When I was in Sydney in September I visited the garden of Wendy Whiteley, the widow of artist Brett Whiteley. My mum had visited a year or so ago and said it was beautiful and inspiring. Wendy Whitely started making it after the death of Brett Whiteley in 1992. Here is a description of its creation by Wendy herself:
Making the garden has been kind of part of being more than just a survivor. The garden is one of the things that gives me a feeling that life's worth living, that it is worth getting through the hard nights and the lonely moments and the sadness about the past. It's about life. As is my nature, I'm obsessive about it. It was all landfill originally, for the railway line, and subsequently over 50, 60, 70 years, it was dumped, a lot of rubbish and weeds, old fridges and bits of metal and broken bottles and plastic bags full of clothes, and it was just impenetrable and quite dangerous. And I just started at one end and I've now gone right to the other end and it's still all railway land, but, you know, it's now got a garden. Bit of engineering skills have come into it too, from...must have inherited it. - Wendy Whitely on Australian Story, transcript here.
The steep slope means the garden has views across the harbour, and of the somewhat ugly modern apartment buildings. A shame they aren't glass façades that reflect the gardens and harbour.
The plantings don't have any obvious pattern about them. They seem to be have been arranged almost by instinct with attention to contrasts between height, between colours and between the textures of foliage, wood and stone.
The hillside has been terraced and pathways zig-zag down it, they are narrow and bordered by rough handrails made from wooden branches.
There are places of darkness and enclosure that contrast wiht the open views across the bay. There is a sense in these spaces of being almost entirely alone in the garden, there is virtually no traffic or other noise that you might expect in an inner city suburb.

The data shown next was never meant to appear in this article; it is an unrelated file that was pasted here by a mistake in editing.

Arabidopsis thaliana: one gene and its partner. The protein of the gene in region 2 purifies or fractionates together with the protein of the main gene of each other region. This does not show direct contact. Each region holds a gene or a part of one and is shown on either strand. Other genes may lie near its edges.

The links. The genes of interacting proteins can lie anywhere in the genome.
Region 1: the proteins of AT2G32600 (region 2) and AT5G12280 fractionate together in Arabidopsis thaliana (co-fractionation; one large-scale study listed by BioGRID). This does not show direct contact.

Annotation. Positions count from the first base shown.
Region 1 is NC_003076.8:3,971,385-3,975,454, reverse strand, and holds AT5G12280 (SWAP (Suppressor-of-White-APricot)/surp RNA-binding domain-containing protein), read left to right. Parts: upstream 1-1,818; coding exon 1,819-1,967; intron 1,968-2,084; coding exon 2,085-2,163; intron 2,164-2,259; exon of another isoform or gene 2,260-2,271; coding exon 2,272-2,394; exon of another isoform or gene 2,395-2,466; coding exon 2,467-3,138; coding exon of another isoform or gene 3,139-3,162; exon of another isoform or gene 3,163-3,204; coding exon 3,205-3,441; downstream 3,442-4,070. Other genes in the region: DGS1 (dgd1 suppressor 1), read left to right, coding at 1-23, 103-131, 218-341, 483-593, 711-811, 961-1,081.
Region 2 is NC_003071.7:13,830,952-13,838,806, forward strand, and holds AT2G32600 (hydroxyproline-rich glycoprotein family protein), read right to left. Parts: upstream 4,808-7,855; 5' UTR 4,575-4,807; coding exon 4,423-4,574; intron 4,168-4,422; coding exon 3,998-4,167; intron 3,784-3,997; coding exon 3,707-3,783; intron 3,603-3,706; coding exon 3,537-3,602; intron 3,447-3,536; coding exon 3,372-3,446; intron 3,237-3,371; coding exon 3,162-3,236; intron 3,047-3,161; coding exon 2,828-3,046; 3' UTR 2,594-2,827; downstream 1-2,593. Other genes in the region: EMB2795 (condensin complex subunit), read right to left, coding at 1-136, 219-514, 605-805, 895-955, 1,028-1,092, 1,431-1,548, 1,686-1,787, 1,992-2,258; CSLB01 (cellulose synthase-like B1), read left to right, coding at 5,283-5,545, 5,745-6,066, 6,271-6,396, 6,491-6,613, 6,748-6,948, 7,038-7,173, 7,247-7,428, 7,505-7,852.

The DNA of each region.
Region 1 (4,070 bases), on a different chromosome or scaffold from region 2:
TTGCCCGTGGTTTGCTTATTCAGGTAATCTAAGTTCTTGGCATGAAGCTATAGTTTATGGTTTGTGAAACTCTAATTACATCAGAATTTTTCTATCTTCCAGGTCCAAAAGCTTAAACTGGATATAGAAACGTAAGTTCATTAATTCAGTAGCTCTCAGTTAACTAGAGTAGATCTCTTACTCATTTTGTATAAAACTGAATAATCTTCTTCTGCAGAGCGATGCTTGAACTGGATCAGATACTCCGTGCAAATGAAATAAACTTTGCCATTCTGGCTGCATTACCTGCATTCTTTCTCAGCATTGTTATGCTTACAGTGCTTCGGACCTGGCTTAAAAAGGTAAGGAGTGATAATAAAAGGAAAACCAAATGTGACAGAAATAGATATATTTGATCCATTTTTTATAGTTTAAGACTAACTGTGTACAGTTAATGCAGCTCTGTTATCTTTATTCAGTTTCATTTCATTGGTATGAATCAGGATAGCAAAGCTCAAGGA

The use of different trees that have only sparse foliage create a delicate see-through screen.
Found objects are turned into garden sculpture. One imagines each piece has some special significance, though as a casual viewer we can only speculate on what this might be. Were they items from the Whiteley family? Were they discarded into the landfill and rediscovered during the garden's construction?
Other pieces have clearly been commissioned or carefully selected for the garden. Including this standing stone with inscription that greets the visitor as they stand in front of the house and look down toward the garden. It reminds me of Little Sparta, though the inscription is perhaps less cryptic than many of Ian Hamilton Finlay's. The words are taken from the song 'Sweet Thing' by Van Morrison.
The garden is public and most maintenance is now carried out by the council. I could never imagine a public park like this being created from th start by any council, not in Australia at any rate. It makes me think all public gardens should be like this, privately created and then made publicly accessible.
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